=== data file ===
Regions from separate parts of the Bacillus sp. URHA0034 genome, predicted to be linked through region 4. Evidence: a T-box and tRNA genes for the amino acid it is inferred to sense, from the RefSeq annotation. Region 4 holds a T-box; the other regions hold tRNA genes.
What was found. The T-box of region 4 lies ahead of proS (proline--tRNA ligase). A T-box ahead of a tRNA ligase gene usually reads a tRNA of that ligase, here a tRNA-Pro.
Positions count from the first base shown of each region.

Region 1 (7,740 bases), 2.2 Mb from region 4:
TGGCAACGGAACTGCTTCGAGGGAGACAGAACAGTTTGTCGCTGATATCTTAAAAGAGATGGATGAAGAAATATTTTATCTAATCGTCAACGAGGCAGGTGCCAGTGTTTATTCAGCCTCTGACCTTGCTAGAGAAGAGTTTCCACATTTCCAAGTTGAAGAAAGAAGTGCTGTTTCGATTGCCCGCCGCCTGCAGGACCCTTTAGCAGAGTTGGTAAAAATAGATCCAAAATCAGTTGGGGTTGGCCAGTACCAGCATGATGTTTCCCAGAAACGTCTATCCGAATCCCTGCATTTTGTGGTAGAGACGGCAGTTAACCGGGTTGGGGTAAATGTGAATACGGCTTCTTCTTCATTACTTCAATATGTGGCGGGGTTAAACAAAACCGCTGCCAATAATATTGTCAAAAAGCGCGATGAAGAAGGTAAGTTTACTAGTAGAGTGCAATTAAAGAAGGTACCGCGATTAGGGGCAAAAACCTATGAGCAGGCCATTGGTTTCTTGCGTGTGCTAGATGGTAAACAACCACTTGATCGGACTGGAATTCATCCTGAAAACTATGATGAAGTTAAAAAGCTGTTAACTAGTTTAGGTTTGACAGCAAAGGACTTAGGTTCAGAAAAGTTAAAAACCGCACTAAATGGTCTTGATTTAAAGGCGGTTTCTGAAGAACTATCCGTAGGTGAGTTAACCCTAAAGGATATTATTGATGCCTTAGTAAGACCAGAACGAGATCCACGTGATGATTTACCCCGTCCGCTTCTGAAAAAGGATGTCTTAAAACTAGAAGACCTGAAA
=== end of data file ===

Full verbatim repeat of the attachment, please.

Regions from separate parts of the Bacillus sp. URHA0034 genome, predicted to be linked through region 4. Evidence: a T-box and tRNA genes for the amino acid it is inferred to sense, from the RefSeq annotation. Region 4 holds a T-box; the other regions hold tRNA genes.
What was found. The T-box of region 4 lies ahead of proS (proline--tRNA ligase). A T-box ahead of a tRNA ligase gene usually reads a tRNA of that ligase, here a tRNA-Pro.
Positions count from the first base shown of each region.

Region 1 (7,740 bases), 2.2 Mb from region 4:
TGGCAACGGAACTGCTTCGAGGGAGACAGAACAGTTTGTCGCTGATATCTTAAAAGAGATGGATGAAGAAATATTTTATCTAATCGTCAACGAGGCAGGTGCCAGTGTTTATTCAGCCTCTGACCTTGCTAGAGAAGAGTTTCCACATTTCCAAGTTGAAGAAAGAAGTGCTGTTTCGATTGCCCGCCGCCTGCAGGACCCTTTAGCAGAGTTGGTAAAAATAGATCCAAAATCAGTTGGGGTTGGCCAGTACCAGCATGATGTTTCCCAGAAACGTCTATCCGAATCCCTGCATTTTGTGGTAGAGACGGCAGTTAACCGGGTTGGGGTAAATGTGAATACGGCTTCTTCTTCATTACTTCAATATGTGGCGGGGTTAAACAAAACCGCTGCCAATAATATTGTCAAAAAGCGCGATGAAGAAGGTAAGTTTACTAGTAGAGTGCAATTAAAGAAGGTACCGCGATTAGGGGCAAAAACCTATGAGCAGGCCATTGGTTTCTTGCGTGTGCTAGATGGTAAACAACCACTTGATCGGACTGGAATTCATCCTGAAAACTATGATGAAGTTAAAAAGCTGTTAACTAGTTTAGGTTTGACAGCAAAGGACTTAGGTTCAGAAAAGTTAAAAACCGCACTAAATGGTCTTGATTTAAAGGCGGTTTCTGAAGAACTATCCGTAGGTGAGTTAACCCTAAAGGATATTATTGATGCCTTAGTAAGACCAGAACGAGATCCACGTGATGATTTACCCCGTCCGCTTCTGAAAAAGGATGTCTTAAAACTAGAAGACCTGAAA